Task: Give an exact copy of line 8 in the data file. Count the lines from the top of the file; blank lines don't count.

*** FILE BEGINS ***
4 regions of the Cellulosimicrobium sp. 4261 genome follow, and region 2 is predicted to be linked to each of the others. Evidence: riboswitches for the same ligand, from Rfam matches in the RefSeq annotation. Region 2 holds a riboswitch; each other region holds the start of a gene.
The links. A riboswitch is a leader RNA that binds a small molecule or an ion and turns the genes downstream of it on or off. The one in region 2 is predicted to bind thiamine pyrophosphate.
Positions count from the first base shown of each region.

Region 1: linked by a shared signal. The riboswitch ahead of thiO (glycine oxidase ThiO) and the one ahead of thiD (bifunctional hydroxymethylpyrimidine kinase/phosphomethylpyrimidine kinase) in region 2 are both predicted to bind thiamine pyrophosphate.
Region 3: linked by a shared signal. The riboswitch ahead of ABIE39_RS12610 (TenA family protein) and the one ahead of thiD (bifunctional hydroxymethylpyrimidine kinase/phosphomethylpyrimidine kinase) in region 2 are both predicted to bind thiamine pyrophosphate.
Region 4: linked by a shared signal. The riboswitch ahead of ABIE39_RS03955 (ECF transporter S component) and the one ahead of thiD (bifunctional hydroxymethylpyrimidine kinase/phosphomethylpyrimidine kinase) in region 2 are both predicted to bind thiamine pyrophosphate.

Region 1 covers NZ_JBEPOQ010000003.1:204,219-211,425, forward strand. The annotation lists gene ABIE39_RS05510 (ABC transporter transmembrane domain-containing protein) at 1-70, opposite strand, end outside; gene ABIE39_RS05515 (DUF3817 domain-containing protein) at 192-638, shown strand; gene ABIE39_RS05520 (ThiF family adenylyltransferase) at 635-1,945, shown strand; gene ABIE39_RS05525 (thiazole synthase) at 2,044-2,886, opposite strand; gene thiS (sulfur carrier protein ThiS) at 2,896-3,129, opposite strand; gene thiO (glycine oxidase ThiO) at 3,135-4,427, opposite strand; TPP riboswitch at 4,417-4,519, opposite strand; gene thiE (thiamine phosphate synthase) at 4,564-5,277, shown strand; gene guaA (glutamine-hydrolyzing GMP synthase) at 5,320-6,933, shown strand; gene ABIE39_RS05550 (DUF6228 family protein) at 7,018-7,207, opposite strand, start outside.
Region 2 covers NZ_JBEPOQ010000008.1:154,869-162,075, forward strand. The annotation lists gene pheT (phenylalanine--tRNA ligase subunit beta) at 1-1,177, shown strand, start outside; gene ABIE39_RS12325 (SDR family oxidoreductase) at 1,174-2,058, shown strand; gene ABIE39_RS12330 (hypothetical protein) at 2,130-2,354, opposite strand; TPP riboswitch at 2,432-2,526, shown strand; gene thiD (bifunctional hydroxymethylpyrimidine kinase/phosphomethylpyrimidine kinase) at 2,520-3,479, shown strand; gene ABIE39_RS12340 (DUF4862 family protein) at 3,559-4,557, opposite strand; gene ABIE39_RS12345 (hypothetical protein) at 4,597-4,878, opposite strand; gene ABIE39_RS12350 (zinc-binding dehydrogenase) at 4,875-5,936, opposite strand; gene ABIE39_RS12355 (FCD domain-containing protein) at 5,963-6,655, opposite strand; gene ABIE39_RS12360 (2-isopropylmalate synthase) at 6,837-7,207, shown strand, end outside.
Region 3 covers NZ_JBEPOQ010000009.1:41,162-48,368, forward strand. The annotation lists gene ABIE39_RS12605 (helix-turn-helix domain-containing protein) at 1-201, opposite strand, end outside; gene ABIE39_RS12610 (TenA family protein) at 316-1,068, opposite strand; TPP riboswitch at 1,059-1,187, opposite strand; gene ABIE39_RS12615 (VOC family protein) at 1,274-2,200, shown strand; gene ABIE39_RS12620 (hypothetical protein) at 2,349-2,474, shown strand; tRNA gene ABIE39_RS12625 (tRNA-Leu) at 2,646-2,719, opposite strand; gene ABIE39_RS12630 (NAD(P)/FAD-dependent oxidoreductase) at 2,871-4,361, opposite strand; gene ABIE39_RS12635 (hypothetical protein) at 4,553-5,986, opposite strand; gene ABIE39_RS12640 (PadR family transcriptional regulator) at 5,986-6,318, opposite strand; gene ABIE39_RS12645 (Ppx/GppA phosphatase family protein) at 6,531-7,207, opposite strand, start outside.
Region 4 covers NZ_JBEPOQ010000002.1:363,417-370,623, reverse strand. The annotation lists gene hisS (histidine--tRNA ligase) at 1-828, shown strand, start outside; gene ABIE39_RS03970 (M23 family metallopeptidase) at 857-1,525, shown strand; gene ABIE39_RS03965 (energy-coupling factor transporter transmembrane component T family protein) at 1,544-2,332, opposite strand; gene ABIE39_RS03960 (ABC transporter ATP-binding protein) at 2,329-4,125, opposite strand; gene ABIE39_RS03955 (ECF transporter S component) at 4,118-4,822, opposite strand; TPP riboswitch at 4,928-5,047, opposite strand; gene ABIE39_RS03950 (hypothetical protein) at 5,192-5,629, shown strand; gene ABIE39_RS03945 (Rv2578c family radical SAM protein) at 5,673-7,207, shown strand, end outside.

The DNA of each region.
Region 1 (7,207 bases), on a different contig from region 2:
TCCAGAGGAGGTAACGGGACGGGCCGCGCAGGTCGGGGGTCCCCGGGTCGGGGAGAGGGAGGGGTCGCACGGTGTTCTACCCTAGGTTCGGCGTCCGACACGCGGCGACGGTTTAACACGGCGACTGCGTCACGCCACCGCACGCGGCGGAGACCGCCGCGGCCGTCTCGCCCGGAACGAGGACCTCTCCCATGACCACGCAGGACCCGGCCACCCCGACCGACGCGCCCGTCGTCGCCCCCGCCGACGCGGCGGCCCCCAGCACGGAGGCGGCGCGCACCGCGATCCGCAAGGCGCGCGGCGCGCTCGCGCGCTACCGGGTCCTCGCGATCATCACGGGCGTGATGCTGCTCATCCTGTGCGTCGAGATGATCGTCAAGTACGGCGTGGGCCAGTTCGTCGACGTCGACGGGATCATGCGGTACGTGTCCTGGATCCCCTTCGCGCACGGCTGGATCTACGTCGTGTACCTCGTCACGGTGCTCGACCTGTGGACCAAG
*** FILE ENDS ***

Region 2 covers NZ_JBEPOQ010000008.1:154,869-162,075, forward strand. The annotation lists gene pheT (phenylalanine--tRNA ligase subunit beta) at 1-1,177, shown strand, start outside; gene ABIE39_RS12325 (SDR family oxidoreductase) at 1,174-2,058, shown strand; gene ABIE39_RS12330 (hypothetical protein) at 2,130-2,354, opposite strand; TPP riboswitch at 2,432-2,526, shown strand; gene thiD (bifunctional hydroxymethylpyrimidine kinase/phosphomethylpyrimidine kinase) at 2,520-3,479, shown strand; gene ABIE39_RS12340 (DUF4862 family protein) at 3,559-4,557, opposite strand; gene ABIE39_RS12345 (hypothetical protein) at 4,597-4,878, opposite strand; gene ABIE39_RS12350 (zinc-binding dehydrogenase) at 4,875-5,936, opposite strand; gene ABIE39_RS12355 (FCD domain-containing protein) at 5,963-6,655, opposite strand; gene ABIE39_RS12360 (2-isopropylmalate synthase) at 6,837-7,207, shown strand, end outside.